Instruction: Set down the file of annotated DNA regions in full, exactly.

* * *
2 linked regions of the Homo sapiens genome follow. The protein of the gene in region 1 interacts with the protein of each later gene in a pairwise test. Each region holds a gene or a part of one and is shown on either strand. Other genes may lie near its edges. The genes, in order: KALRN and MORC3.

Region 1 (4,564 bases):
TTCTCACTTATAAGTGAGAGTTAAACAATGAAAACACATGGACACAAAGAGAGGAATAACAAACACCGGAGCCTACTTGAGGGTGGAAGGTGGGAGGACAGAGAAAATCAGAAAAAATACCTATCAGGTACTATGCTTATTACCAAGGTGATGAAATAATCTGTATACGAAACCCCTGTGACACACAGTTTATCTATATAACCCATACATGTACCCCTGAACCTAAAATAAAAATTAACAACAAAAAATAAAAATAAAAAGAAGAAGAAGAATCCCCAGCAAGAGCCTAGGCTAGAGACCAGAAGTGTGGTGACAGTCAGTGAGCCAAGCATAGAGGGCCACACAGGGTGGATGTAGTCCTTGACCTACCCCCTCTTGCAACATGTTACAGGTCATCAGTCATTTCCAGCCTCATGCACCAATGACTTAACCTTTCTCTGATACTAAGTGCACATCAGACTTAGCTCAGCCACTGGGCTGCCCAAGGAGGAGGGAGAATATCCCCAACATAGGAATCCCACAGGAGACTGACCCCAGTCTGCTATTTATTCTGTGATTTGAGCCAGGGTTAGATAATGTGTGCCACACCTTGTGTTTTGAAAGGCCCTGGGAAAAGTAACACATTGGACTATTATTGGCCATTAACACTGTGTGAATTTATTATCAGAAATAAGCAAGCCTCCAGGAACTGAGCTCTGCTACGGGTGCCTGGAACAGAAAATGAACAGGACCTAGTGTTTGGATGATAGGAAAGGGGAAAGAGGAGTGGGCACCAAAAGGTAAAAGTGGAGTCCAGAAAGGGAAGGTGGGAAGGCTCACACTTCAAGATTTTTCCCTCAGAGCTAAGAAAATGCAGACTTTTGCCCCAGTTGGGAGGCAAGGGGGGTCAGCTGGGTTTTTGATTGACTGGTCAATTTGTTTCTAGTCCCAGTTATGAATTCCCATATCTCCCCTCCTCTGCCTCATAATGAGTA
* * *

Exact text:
2 linked regions of the Homo sapiens genome follow. The protein of the gene in region 1 interacts with the protein of each later gene in a pairwise test. Each region holds a gene or a part of one and is shown on either strand. Other genes may lie near its edges. The genes, in order: KALRN and MORC3.

Region 1 (4,564 bases):
TTCTCACTTATAAGTGAGAGTTAAACAATGAAAACACATGGACACAAAGAGAGGAATAACAAACACCGGAGCCTACTTGAGGGTGGAAGGTGGGAGGACAGAGAAAATCAGAAAAAATACCTATCAGGTACTATGCTTATTACCAAGGTGATGAAATAATCTGTATACGAAACCCCTGTGACACACAGTTTATCTATATAACCCATACATGTACCCCTGAACCTAAAATAAAAATTAACAACAAAAAATAAAAATAAAAAGAAGAAGAAGAATCCCCAGCAAGAGCCTAGGCTAGAGACCAGAAGTGTGGTGACAGTCAGTGAGCCAAGCATAGAGGGCCACACAGGGTGGATGTAGTCCTTGACCTACCCCCTCTTGCAACATGTTACAGGTCATCAGTCATTTCCAGCCTCATGCACCAATGACTTAACCTTTCTCTGATACTAAGTGCACATCAGACTTAGCTCAGCCACTGGGCTGCCCAAGGAGGAGGGAGAATATCCCCAACATAGGAATCCCACAGGAGACTGACCCCAGTCTGCTATTTATTCTGTGATTTGAGCCAGGGTTAGATAATGTGTGCCACACCTTGTGTTTTGAAAGGCCCTGGGAAAAGTAACACATTGGACTATTATTGGCCATTAACACTGTGTGAATTTATTATCAGAAATAAGCAAGCCTCCAGGAACTGAGCTCTGCTACGGGTGCCTGGAACAGAAAATGAACAGGACCTAGTGTTTGGATGATAGGAAAGGGGAAAGAGGAGTGGGCACCAAAAGGTAAAAGTGGAGTCCAGAAAGGGAAGGTGGGAAGGCTCACACTTCAAGATTTTTCCCTCAGAGCTAAGAAAATGCAGACTTTTGCCCCAGTTGGGAGGCAAGGGGGGTCAGCTGGGTTTTTGATTGACTGGTCAATTTGTTTCTAGTCCCAGTTATGAATTCCCATATCTCCCCTCCTCTGCCTCATAATGAGTA